Explore criteria for a powerful philosophical statement
Provide students with a variety of statements that range from making a powerful comment on an issue to making comments that would not be considered powerful. Invite students to sort the statements into two groups—powerful and not powerful. Sample statements could include:

 Powerful Statements

Not Powerful Statements

 “Ask not what your country can do for you.  Ask what you can do for your country.”
- John F. Kennedy

We should all be concerned about global warming and need to find a solution.

 “It is better to be feared than loved.”
-Niccolo Machiavelli

Raising taxes is an important measure to pay for programs.

 “An iron curtain has descended upon Europe.”
-Winston Churchill

Traffic congestion is a major problem in Canadian cities and our government will try to solve the problem.

 “The government has no place in the bedroom of Canadians.”
-Pierre Elliot Trudeau

Ask students, “What makes a powerful statement?” and “Why did you sort the statements as you did?”

 “Conscription if necessary but not necessarily conscription.”
-Mackenzie King



Suggest students select up to three criteria that they think are important in recognizing a powerful statement, such as the following:

  • broadly applicable
  • clearly and concisely worded
  • reflects an aspect of human nature.

Create a powerful philosophical statement
Using the criteria for a powerful philosophical statement, invite students to create a powerful philosophical statement for their designated political party. You may wish to have students share or display the statements.

B. Design an effective advertisement for a political party that reflects its position on an environmental issue.

Create a set of environmental recommendations

Inform the students that their challenge is to prepare a set of environmental recommendations reflecting the philosophy of a political party. Invite students to examine how government decisions on emerging environmental issues impact quality of life, including the preservation, exploitation and trade of natural resources (see References). Ask students to determine how each political party would respond to specific issues.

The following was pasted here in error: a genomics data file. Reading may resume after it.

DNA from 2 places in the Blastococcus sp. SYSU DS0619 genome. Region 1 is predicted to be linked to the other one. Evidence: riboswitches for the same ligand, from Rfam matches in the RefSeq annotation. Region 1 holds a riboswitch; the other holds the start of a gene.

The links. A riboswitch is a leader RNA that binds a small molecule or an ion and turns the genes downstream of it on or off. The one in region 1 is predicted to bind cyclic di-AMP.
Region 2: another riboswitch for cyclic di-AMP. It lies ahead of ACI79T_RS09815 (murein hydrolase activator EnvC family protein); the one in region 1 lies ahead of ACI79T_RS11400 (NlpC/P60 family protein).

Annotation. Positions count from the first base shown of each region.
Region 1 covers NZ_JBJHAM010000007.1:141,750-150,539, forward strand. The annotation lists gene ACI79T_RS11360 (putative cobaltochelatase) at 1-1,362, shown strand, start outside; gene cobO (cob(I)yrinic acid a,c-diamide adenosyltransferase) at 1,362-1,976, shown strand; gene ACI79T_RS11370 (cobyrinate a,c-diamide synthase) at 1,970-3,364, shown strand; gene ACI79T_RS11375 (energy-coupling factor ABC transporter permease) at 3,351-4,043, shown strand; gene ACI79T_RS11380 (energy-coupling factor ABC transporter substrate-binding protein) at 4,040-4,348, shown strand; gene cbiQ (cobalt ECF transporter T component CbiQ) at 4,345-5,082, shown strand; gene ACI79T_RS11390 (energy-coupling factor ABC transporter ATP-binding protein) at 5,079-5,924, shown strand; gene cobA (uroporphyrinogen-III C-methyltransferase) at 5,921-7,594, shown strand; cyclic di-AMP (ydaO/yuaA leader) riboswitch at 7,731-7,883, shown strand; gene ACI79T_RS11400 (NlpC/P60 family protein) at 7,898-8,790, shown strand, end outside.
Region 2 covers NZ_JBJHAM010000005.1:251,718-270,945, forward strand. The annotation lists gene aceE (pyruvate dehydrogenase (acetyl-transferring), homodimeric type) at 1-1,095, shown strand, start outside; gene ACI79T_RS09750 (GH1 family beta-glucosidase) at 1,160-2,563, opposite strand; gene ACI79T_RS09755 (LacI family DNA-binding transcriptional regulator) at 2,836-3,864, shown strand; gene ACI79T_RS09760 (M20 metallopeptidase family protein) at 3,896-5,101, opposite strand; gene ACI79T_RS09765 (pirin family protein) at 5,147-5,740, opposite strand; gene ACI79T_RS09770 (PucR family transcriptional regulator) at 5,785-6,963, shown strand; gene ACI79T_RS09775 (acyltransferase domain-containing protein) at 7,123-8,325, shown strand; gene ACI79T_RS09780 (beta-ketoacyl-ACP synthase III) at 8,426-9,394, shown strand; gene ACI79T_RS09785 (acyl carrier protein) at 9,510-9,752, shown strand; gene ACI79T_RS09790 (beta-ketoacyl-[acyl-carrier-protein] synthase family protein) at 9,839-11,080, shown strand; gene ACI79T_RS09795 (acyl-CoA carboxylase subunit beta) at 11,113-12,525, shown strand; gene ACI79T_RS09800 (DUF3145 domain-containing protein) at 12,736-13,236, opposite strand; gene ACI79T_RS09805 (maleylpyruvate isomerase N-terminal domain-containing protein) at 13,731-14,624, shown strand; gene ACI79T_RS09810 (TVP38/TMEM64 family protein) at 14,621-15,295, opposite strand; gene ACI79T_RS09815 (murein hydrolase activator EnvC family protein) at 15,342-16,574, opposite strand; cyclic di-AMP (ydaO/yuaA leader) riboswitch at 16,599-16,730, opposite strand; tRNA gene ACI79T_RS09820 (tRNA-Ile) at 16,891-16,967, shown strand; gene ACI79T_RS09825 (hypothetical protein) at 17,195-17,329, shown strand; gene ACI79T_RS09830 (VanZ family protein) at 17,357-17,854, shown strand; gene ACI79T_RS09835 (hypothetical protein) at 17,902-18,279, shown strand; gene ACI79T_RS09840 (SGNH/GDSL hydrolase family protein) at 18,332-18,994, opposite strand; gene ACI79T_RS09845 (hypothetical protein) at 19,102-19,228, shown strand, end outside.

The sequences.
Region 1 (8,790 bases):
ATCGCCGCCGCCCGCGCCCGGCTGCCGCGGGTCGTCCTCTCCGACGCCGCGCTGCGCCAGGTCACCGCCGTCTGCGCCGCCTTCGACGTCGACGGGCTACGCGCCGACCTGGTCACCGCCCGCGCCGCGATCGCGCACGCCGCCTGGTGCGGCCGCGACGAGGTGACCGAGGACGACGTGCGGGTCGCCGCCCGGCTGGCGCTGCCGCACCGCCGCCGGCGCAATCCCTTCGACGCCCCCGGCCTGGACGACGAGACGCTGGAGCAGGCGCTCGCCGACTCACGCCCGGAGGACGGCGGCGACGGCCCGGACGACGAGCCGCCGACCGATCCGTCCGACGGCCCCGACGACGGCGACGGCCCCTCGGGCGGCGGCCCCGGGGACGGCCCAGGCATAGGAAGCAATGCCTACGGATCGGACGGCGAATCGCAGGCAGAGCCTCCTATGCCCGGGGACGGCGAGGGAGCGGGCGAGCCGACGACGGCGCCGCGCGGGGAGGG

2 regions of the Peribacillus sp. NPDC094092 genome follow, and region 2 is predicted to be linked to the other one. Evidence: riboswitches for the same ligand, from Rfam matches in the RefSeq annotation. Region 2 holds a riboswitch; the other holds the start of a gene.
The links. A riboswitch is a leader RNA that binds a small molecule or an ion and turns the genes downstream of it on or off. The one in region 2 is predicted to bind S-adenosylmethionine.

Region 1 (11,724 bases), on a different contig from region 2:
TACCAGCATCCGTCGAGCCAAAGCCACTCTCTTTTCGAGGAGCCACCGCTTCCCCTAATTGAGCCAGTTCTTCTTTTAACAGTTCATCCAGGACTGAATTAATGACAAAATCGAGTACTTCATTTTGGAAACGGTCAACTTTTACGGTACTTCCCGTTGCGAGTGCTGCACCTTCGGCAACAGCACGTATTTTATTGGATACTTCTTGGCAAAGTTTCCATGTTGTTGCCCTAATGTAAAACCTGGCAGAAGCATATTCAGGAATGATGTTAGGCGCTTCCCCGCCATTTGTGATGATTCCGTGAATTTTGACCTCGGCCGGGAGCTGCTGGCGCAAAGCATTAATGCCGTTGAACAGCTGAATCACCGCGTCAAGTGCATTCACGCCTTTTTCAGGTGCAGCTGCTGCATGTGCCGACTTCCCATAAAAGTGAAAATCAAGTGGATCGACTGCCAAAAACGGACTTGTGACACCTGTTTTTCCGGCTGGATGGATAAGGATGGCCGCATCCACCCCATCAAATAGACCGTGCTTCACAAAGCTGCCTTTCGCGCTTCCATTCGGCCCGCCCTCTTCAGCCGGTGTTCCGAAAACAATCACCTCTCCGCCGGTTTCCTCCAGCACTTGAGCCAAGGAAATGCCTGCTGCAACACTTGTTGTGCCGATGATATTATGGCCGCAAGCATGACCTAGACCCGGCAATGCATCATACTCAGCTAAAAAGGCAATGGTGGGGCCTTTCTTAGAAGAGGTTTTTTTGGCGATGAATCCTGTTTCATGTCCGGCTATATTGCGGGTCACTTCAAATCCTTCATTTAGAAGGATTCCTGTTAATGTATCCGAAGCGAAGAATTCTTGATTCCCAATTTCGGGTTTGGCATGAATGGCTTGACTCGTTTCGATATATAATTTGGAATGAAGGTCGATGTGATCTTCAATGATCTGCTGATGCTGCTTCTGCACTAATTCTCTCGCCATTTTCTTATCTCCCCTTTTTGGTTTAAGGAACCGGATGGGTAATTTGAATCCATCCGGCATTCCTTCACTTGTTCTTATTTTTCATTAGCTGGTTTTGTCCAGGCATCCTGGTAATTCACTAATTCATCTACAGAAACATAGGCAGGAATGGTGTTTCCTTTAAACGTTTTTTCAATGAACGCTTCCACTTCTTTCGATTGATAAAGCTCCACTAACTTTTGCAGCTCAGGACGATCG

Introduce an effective advertisement
Inform students that their challenge is to create convincing advertisements in order to highlight the benefits to all Canadians or Americans of a particular political party's approach to dealing with an environmental issue. The advertisements are to be created from the philosophical perspective of a political party and are intended to be pitched to the public.

Invite students to examine media messages—television, Internet, radio, print—to identify techniques used in effective advertisements. Aspects examined should include:

  • techniques used to enhance authority and authenticity
  • representations of values, lifestyles and points of view
  • impact.

Create an effective advertisement (Summative assessment)
Distribute the student task sheet Damage Control: A Call to Action (Lesson Material). Invite students to use effective techniques to create an advertisement on an environmental issue. The advertisement should be:

  • consistent with a particular political perspective
  • appropriate for the intended audience
  • responsible and ethical in uses of information and technology
  • convincing.

The advertisement should take into consideration the potential impact of the environmental issue on quality of life for Canadians.

Share advertisements
Invite students to share their advertisements with the class. Encourage them to use the advertisements to convince their peers that the political perspective on the issue is the most sensible one. Remind students to offer constructive and respectful comments on the perspectives.

Last updated: July 1, 2014 | (Revision History)
Copyright | Feedback
Back to top